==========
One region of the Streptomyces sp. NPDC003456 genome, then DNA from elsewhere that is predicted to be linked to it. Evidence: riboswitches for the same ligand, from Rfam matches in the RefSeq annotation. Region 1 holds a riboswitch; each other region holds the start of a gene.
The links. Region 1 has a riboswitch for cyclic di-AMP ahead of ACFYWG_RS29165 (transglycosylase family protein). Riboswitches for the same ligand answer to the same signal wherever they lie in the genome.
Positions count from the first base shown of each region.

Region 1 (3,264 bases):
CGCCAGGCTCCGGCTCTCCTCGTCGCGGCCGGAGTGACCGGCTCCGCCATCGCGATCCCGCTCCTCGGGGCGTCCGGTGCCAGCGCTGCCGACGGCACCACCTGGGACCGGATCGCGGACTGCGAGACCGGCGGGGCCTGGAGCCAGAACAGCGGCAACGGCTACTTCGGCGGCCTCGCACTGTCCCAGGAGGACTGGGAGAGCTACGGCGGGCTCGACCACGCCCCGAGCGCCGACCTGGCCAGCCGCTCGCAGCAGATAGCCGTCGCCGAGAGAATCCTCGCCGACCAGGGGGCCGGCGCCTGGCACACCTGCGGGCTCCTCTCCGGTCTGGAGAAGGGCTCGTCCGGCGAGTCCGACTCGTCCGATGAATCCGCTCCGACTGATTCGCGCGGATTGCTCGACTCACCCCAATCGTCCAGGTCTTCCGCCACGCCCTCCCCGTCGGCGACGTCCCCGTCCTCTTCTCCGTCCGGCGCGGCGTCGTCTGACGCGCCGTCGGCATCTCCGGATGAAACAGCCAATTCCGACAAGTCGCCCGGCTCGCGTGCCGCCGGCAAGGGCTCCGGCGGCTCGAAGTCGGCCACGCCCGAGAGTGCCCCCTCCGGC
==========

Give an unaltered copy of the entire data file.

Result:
One region of the Streptomyces sp. NPDC003456 genome, then DNA from elsewhere that is predicted to be linked to it. Evidence: riboswitches for the same ligand, from Rfam matches in the RefSeq annotation. Region 1 holds a riboswitch; each other region holds the start of a gene.
The links. Region 1 has a riboswitch for cyclic di-AMP ahead of ACFYWG_RS29165 (transglycosylase family protein). Riboswitches for the same ligand answer to the same signal wherever they lie in the genome.
Positions count from the first base shown of each region.

Region 1 (3,264 bases):
CGCCAGGCTCCGGCTCTCCTCGTCGCGGCCGGAGTGACCGGCTCCGCCATCGCGATCCCGCTCCTCGGGGCGTCCGGTGCCAGCGCTGCCGACGGCACCACCTGGGACCGGATCGCGGACTGCGAGACCGGCGGGGCCTGGAGCCAGAACAGCGGCAACGGCTACTTCGGCGGCCTCGCACTGTCCCAGGAGGACTGGGAGAGCTACGGCGGGCTCGACCACGCCCCGAGCGCCGACCTGGCCAGCCGCTCGCAGCAGATAGCCGTCGCCGAGAGAATCCTCGCCGACCAGGGGGCCGGCGCCTGGCACACCTGCGGGCTCCTCTCCGGTCTGGAGAAGGGCTCGTCCGGCGAGTCCGACTCGTCCGATGAATCCGCTCCGACTGATTCGCGCGGATTGCTCGACTCACCCCAATCGTCCAGGTCTTCCGCCACGCCCTCCCCGTCGGCGACGTCCCCGTCCTCTTCTCCGTCCGGCGCGGCGTCGTCTGACGCGCCGTCGGCATCTCCGGATGAAACAGCCAATTCCGACAAGTCGCCCGGCTCGCGTGCCGCCGGCAAGGGCTCCGGCGGCTCGAAGTCGGCCACGCCCGAGAGTGCCCCCTCCGGC